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Glory at Sea (1952) Poster

(1952)

Trivia

Commander Fraser refers to his service medals as "Squeak" and "Wilfred". These were nicknames for the the British War Medal and the British Victory Medal of World War I. (Note: The 1914 Star and the 1914-15 Star star were nicknamed "Pip". The three names come from the names of characters in a Daily Mirror cartoon strip.)
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The ship portraying H.M.S. Ballentrae was actually H.M.S. Leamington. She was Lend Leased to the U.K. as one of the fifty Lend Lease destroyers in 1940. In an interesting twist, she was further loaned by the British to the Soviets in 1944, and named Zhguchi. She was returned in to the British in 1950 and scrapped in 1951. She was used for the set of this movie prior to scrapping.
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The film is loosely based on the actual raid undertaken in 1942 by H.M.S. Campbeltown, in which the ship, loaded with explosives, rammed and subsequently destroyed the dock gates at the French port of Saint-Nazaire. This was the only dry dock outside of Germany able to accept and repair the German battleships Tirpitz and Bismarck.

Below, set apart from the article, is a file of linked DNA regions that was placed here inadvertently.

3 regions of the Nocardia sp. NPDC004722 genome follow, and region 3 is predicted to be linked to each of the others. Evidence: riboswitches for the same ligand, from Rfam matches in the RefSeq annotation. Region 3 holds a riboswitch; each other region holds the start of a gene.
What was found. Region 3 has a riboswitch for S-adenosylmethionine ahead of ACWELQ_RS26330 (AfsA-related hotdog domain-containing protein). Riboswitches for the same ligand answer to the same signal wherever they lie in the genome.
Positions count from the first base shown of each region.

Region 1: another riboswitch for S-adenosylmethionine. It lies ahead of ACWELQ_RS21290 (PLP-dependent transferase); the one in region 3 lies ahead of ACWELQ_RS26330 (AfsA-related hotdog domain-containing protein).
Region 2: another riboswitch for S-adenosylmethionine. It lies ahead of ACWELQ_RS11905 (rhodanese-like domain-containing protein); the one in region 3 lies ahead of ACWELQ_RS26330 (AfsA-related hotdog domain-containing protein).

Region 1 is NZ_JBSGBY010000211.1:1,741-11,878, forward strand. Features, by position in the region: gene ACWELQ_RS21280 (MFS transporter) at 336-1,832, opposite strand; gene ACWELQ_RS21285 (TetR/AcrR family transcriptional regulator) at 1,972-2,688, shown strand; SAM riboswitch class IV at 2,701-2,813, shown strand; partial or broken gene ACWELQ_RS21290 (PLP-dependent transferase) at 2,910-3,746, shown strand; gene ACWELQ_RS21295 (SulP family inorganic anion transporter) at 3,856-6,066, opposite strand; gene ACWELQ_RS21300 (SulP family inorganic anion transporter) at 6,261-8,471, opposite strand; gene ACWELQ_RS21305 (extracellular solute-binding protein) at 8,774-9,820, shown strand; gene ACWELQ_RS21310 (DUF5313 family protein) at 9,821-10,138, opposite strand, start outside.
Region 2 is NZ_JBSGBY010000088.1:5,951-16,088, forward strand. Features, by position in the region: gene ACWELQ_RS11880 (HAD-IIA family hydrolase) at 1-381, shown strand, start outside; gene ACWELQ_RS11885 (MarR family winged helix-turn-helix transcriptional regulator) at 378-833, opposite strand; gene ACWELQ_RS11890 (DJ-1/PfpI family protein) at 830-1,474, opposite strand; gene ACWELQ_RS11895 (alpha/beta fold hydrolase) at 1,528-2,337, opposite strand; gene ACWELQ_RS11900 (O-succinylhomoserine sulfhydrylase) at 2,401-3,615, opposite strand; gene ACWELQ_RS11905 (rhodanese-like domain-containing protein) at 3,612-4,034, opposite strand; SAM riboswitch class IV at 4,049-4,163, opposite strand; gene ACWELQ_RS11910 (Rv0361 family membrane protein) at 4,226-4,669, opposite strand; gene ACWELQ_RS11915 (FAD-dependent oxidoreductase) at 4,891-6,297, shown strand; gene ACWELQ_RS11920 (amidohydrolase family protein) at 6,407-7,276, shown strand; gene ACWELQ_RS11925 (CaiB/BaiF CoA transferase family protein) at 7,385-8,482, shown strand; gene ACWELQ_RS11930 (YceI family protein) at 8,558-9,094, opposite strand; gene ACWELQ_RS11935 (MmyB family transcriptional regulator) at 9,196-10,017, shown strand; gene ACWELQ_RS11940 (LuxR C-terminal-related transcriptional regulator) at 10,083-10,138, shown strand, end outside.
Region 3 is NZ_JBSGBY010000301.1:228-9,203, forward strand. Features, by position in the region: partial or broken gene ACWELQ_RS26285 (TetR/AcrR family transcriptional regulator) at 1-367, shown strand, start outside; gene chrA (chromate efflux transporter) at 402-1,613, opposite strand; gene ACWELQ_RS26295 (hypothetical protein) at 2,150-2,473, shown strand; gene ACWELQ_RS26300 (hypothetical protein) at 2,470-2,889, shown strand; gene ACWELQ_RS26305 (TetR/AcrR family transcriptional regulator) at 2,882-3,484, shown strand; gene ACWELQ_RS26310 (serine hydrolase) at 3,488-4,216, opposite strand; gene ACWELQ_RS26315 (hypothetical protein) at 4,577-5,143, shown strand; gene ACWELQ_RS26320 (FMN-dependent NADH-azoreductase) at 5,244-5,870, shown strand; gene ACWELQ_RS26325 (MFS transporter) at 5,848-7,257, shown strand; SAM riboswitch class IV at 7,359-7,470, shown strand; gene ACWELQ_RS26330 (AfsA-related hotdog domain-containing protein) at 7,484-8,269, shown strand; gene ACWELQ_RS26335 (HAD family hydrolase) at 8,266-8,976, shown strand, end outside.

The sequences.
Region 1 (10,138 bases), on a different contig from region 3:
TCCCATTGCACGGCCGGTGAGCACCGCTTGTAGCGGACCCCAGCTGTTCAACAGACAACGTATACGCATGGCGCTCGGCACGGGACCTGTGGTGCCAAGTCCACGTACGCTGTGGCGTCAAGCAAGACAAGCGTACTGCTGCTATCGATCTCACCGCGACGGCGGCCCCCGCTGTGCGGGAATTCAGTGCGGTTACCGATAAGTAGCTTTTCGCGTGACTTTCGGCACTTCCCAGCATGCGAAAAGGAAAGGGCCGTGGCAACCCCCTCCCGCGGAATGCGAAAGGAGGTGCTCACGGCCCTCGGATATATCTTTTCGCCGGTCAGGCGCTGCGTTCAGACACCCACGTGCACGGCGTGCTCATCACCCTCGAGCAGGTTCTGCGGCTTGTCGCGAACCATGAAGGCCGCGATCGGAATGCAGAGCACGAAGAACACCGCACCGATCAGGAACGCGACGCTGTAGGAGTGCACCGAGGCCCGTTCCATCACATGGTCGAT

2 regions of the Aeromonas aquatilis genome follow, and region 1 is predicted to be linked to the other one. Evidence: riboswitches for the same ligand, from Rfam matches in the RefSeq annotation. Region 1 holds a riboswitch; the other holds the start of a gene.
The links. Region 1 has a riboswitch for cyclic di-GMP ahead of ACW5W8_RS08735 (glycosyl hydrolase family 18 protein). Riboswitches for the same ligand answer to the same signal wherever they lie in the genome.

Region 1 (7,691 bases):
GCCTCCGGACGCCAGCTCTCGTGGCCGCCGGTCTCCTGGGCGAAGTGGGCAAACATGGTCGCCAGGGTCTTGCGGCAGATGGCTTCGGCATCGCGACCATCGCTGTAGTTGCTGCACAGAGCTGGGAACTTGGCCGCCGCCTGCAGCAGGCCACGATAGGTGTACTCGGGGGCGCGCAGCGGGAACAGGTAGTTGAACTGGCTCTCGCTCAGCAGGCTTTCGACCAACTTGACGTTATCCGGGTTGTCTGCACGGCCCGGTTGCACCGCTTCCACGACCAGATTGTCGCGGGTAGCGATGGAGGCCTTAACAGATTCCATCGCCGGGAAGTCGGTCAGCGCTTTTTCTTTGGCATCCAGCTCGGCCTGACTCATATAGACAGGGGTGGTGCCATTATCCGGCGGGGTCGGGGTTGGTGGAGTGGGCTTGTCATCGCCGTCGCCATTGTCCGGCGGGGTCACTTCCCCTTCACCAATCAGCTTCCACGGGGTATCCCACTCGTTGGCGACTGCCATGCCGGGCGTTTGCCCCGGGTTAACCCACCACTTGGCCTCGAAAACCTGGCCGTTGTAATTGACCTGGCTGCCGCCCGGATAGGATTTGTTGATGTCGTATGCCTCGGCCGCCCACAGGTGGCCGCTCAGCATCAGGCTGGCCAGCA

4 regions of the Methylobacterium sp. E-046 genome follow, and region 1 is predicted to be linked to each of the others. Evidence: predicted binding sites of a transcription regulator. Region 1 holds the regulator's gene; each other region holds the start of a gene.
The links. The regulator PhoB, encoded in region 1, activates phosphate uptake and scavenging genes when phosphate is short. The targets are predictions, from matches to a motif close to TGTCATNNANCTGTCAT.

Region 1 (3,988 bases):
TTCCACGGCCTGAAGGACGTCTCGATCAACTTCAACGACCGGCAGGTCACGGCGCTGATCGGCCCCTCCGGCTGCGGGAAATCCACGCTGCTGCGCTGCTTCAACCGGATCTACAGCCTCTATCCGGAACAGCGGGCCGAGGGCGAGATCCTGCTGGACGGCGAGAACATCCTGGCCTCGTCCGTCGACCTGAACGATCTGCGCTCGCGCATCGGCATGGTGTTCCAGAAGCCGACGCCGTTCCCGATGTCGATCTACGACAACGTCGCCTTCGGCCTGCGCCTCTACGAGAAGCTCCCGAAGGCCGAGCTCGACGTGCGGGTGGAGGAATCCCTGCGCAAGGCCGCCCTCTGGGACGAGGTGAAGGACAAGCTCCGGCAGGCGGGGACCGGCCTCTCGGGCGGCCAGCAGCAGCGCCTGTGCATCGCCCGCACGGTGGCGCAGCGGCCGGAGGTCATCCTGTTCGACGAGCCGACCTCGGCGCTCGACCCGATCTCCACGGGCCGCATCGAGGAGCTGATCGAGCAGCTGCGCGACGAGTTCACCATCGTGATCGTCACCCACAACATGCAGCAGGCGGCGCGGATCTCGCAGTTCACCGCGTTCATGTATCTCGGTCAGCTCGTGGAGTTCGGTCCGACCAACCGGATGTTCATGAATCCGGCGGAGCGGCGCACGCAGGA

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The military mission in this movie is based on the real World War II raid on Saint-Nazaire by H.M.S. Campbeltown in a campaign known as "Operation Chariot".
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The dedication states: "In 1940 when Britain was fighting alone for her life, the United States transferred fifty of her destroyers to the Royal Navy. This picture is respectfully dedicated to their exploits and is very broadly based on the adventures of one of these destroyers."
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The so-called "Gift Horse" of this movie's alternate title refers to the nickname of the aged decrepit four-stacker ex-U.S. Navy destroyer seen in the movie, the H.M.S. Ballantrae.
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This movie and Attack on the Iron Coast (1968) are based on the same World War II raid carried out by British forces on the locks of the French port of Saint-Nazaire in 1942.
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This movie takes place from 1940 to 1942.
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